If an institution insists on taking skin color as part of the admission triage, perhaps they ought match graduations to initial entry scores on one or more standardized tests with Pantone. The 3d crosstab between lightness/darkness, entry score, and graduations might discover that we yellow perils fail to graduate with personality scores under some threshold. Naturally, this has to be longitudinal, and transparent, which, as you know, is wrongthink.
Well I certainly wouldn’t use the same metric for orchestra as my sports team. I’d evaluate my needs for each group separately.
The goal would be to maximize revenue for the school. So I will recruit potential NFL players who would donate to the school. Math kids who can (in the future) get research grants. Orchestra kids who will increase the prestige of the school, drawing more students.
Recruit an initial chunk based on demonstrated talent, rather than test scores. This gets you athletes*, musicians, a few artists and writers, and a healthy dose of STEM geeks. DO NOT recruit anyone who can't demonstrate satisfactory reading and writing skills--that's just pandering. Then fill out the rest with folks demonstrating some grit, in and out of school.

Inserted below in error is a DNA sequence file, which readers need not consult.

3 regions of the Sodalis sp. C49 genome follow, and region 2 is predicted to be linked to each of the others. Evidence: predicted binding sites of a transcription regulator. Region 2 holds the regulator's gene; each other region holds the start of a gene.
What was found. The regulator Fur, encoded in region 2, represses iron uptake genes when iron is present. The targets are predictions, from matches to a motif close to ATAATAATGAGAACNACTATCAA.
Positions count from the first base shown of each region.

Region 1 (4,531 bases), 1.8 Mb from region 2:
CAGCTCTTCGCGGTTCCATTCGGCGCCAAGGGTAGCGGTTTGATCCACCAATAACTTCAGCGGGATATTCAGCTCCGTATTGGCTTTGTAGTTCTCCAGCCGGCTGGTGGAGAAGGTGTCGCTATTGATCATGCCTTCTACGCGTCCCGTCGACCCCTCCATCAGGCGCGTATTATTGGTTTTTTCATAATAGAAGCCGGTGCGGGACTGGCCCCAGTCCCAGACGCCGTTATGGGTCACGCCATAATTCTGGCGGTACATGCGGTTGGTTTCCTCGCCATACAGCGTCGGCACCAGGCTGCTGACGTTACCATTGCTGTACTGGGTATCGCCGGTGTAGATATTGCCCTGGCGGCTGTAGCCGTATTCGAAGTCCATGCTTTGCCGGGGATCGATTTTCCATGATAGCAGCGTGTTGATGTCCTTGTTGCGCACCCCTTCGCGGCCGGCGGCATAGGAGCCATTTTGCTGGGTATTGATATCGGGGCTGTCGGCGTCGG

*talent+grit might get some interesting athletes, anywhere from skiers to skateboarders
It's funny you mentioned 'orchestra'. It used to be that musical auditions for the symphony were blind auditions, that is, the assessor did not actually see the musician play but focused entirely on listening to them.
Guess what? Blind auditions are now racisss. Quite a few 'woke' orchestras now embrace the full experience of see the musician play and understanding their physical appearance, which apparently has a profound effect on the assessment of their musical talent.
'It changed everything', they gushed, without a trace of irony.